Gnomes also get to pick a custom lineage. Pick from Forest Gnome or Rock Gnome and get bonus spells, but only at first level. However, you’ll also gain advantage on Int, Wis, and Cha saves, thanks to your gnomish cunning. And Darkvision, like the rest.


Halflings too aren’t much changed. They are still Brave, they still have Luck and Halfling Nimbleness, and are proficient in stealth. The only thing now is that they have an advantage on saving throws to end the frightened condition.


Orcs make the jump to core PC race for the first time in D&D. They’ve come a long way. They’re still the children of Gruumsh, but their lore is a little different now. They follow Gruumsh as “an unstoppable warrior and powerful leader” and use his gifts to fight monsters, dwarves, elves, and invaders from evil planes.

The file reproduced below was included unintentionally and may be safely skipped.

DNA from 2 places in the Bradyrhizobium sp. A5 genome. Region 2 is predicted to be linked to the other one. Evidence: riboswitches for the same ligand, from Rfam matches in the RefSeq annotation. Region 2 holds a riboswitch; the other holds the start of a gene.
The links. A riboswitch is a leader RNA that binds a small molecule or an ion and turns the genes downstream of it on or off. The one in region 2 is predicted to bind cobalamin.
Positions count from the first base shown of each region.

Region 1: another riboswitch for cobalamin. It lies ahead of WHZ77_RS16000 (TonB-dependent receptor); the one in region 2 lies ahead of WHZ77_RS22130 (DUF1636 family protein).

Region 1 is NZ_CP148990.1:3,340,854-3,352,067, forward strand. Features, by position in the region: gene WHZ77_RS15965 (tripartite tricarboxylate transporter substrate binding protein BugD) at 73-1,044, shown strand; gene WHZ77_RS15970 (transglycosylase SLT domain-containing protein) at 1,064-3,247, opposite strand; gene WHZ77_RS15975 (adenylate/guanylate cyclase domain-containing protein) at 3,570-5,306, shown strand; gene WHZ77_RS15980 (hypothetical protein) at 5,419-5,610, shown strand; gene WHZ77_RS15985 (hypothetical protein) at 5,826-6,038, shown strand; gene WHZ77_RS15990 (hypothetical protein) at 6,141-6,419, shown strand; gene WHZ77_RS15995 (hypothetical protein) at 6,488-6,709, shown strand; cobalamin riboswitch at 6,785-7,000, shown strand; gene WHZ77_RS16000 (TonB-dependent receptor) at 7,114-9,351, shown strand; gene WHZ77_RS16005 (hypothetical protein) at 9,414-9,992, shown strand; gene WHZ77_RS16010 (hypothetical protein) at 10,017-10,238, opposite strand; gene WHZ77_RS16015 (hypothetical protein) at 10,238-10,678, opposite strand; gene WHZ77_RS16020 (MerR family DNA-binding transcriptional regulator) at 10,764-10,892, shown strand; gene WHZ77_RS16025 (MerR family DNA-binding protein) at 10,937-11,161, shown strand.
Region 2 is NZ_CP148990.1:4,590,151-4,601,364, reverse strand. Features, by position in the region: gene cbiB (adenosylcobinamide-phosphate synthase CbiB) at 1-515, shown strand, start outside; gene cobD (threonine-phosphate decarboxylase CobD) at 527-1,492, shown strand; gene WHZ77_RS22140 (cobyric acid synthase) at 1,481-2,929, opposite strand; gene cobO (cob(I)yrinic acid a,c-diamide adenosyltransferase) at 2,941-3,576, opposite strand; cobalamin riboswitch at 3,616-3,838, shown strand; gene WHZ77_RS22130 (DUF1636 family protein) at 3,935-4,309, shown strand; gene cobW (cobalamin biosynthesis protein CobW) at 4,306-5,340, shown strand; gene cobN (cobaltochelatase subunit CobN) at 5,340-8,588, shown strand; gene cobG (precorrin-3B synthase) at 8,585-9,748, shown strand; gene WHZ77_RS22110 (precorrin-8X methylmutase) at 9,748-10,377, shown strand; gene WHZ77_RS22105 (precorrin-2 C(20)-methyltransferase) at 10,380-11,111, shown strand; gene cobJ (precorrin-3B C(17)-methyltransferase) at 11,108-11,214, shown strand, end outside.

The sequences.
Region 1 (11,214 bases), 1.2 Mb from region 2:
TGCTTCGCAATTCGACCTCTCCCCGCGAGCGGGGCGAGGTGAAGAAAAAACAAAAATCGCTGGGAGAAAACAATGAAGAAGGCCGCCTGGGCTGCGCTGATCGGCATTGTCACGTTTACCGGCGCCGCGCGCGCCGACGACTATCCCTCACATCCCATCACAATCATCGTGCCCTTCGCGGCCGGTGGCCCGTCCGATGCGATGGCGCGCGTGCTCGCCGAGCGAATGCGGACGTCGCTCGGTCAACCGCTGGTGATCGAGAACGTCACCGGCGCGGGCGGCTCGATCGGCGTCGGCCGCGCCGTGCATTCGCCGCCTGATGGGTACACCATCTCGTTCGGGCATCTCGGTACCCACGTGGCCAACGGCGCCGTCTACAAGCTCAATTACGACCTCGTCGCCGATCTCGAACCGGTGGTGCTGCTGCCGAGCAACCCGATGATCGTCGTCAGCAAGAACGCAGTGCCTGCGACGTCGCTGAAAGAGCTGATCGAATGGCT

They get one of the more active powers, and honestly, of all the new changes, this one sits probably the best:

And like the Half-orc from 5E, they have Relentless Endurance, which lets them drop to 1 hit point instead of 0 hit points, once per day.


These are another group that sees some pretty substantive changes to both their lore and their abilities. Tieflings are now descended from any lower planes associated creature. Whether a devil, demon, yugoloth, or other Fiend.

Like the others, they pick a lineage: Abyssal, Chthonic, or Infernal which gets them special powers, again at 1st, 3rd, and 5th levels:

Try the One D&D Playtest

What do you think of the changes? The new rules? Let us know in the comments

Author: J.R. Zambrano
  • BREAKING: 'One D&D' – Next Edition Announced, Available for Playtest